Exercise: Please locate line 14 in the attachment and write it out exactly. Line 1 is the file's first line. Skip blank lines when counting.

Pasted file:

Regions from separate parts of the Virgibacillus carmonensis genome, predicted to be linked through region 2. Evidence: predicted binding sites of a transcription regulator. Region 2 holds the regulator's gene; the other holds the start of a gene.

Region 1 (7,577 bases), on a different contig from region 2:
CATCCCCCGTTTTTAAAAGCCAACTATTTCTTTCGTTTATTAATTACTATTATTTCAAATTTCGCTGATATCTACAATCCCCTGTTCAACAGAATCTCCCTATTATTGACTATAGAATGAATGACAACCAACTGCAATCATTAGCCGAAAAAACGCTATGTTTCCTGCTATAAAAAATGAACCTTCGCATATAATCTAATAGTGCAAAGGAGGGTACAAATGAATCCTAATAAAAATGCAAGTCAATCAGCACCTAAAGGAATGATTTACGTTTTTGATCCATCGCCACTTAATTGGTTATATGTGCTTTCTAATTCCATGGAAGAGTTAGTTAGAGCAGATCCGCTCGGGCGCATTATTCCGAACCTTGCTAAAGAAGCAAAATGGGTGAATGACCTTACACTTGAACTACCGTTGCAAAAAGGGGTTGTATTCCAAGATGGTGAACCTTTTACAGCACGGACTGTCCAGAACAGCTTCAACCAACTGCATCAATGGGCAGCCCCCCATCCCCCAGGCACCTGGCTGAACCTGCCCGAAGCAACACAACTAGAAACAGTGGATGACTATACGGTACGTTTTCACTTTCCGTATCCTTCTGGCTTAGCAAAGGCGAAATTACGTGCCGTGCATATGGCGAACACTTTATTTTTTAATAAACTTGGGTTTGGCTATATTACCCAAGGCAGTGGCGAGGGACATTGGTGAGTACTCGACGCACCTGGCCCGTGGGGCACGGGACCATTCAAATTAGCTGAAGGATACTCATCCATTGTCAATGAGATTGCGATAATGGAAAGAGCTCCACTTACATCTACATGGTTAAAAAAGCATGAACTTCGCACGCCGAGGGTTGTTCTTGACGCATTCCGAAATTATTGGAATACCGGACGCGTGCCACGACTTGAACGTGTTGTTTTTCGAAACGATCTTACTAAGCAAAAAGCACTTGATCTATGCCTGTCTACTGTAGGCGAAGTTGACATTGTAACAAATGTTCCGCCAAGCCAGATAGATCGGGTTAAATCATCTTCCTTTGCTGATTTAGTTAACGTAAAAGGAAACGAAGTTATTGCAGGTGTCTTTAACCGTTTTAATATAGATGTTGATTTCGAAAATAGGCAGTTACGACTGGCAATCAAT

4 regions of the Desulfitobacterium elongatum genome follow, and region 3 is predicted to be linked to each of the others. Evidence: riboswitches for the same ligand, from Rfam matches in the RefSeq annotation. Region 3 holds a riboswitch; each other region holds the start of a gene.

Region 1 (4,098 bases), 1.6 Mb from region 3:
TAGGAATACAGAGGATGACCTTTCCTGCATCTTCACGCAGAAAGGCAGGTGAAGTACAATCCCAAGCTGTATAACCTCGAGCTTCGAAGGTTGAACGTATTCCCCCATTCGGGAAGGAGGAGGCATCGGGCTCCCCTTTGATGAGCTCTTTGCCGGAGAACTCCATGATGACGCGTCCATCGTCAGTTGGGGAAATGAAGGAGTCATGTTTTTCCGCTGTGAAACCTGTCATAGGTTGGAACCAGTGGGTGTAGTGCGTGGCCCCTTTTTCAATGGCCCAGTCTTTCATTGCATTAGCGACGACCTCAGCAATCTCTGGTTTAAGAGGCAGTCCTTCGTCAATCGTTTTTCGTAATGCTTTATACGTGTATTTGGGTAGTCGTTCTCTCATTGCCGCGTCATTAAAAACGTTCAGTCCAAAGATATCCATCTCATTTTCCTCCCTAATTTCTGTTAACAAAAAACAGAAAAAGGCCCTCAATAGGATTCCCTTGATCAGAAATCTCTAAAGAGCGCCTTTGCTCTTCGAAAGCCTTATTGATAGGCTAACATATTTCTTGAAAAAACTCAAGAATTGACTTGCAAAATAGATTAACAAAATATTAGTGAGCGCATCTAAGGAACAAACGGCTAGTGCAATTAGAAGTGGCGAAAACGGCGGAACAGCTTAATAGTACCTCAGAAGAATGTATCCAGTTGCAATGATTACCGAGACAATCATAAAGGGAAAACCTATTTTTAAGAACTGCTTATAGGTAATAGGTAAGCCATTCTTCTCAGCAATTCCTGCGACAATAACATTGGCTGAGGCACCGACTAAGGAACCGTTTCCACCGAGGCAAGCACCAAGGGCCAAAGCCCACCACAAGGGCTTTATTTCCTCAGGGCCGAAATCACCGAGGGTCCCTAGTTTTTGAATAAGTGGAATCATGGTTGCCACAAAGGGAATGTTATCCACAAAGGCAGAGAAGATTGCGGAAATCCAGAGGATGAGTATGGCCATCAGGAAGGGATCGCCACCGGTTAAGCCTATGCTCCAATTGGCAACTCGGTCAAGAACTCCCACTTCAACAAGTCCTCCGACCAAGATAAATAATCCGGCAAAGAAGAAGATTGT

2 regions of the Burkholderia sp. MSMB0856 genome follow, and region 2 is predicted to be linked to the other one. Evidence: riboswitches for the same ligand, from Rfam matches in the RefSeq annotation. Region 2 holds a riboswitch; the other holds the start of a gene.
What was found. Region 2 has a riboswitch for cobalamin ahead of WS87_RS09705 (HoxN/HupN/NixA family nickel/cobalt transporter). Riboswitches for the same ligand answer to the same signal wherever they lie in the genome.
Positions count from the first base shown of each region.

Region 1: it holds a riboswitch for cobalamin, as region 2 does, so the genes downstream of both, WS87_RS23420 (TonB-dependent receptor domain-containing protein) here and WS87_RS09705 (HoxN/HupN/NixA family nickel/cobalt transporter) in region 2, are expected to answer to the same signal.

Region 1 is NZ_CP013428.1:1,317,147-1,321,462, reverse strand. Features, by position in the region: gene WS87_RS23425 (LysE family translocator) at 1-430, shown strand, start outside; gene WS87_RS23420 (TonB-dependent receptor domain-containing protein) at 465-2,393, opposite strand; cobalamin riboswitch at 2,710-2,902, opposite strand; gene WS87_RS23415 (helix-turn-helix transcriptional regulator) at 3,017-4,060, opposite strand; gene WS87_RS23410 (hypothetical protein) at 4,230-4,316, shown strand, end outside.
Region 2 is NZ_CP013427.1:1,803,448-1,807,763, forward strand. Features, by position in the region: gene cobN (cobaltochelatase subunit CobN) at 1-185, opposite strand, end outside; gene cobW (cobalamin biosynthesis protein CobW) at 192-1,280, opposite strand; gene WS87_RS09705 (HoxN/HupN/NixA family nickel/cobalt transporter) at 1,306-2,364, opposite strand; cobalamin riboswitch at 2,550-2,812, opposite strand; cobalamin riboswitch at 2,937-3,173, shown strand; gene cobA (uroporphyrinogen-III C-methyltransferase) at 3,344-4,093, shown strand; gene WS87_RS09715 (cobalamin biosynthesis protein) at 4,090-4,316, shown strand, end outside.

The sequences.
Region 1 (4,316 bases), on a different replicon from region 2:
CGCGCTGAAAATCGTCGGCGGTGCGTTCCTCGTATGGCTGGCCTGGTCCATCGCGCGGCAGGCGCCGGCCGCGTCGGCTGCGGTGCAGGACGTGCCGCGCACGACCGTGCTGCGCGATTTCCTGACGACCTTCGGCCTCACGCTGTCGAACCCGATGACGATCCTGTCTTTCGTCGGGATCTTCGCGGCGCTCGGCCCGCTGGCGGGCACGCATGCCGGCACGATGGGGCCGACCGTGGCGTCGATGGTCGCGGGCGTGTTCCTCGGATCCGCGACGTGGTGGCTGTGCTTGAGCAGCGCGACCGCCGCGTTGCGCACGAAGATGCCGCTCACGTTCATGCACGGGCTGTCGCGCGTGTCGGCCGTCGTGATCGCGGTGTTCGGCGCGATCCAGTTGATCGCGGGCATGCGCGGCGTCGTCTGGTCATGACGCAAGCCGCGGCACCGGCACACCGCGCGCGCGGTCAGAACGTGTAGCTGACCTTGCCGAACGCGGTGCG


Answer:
Region 1 (4,316 bases), on a different replicon from region 2: